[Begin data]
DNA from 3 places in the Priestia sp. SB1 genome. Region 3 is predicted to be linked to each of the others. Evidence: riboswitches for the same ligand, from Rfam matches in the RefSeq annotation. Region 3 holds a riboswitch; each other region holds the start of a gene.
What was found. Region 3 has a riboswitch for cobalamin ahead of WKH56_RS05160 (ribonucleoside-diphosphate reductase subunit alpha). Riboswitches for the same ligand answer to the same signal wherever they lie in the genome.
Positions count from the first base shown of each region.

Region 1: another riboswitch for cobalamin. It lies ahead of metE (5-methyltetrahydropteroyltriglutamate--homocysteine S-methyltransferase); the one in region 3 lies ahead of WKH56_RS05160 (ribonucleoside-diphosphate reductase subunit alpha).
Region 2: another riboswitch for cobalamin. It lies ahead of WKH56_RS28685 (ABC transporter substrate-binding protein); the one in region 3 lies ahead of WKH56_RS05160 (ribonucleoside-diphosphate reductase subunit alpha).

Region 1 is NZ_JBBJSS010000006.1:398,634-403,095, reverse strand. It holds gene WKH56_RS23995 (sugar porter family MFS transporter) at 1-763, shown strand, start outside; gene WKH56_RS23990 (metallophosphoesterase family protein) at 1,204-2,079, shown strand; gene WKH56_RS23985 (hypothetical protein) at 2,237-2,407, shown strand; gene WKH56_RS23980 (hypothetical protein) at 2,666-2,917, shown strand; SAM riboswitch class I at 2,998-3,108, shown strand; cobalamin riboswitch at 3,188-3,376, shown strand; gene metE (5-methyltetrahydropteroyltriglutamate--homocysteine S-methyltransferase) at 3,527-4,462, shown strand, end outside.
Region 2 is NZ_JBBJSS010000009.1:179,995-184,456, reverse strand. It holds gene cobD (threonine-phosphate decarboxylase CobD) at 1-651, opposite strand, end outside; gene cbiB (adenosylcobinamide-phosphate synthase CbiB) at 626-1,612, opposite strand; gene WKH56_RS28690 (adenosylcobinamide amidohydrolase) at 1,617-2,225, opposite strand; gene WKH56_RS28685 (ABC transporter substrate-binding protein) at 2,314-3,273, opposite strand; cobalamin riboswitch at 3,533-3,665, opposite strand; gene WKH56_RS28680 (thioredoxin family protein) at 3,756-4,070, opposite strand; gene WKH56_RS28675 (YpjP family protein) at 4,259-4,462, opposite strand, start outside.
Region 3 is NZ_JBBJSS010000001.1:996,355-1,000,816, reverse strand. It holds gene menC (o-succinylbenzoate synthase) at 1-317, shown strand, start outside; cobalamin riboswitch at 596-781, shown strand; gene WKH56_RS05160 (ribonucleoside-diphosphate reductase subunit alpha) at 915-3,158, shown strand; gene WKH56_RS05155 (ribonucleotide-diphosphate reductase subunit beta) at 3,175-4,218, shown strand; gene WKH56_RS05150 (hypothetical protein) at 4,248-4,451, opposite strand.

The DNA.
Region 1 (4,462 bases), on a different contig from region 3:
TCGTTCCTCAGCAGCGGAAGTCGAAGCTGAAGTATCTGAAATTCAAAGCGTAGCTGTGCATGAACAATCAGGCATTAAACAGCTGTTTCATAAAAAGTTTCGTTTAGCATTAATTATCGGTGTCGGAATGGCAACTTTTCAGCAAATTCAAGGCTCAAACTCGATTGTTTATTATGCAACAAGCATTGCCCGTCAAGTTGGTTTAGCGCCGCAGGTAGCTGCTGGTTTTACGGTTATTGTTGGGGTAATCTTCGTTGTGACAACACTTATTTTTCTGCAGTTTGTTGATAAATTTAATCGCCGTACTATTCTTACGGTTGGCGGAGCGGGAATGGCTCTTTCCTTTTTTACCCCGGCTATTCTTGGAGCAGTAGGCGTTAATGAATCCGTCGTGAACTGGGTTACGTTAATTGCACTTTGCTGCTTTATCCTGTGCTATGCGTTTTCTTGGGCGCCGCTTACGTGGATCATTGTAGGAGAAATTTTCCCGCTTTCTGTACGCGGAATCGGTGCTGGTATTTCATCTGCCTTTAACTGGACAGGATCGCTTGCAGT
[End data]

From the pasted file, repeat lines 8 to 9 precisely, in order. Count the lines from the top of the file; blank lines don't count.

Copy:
Region 3 is NZ_JBBJSS010000001.1:996,355-1,000,816, reverse strand. It holds gene menC (o-succinylbenzoate synthase) at 1-317, shown strand, start outside; cobalamin riboswitch at 596-781, shown strand; gene WKH56_RS05160 (ribonucleoside-diphosphate reductase subunit alpha) at 915-3,158, shown strand; gene WKH56_RS05155 (ribonucleotide-diphosphate reductase subunit beta) at 3,175-4,218, shown strand; gene WKH56_RS05150 (hypothetical protein) at 4,248-4,451, opposite strand.

The DNA.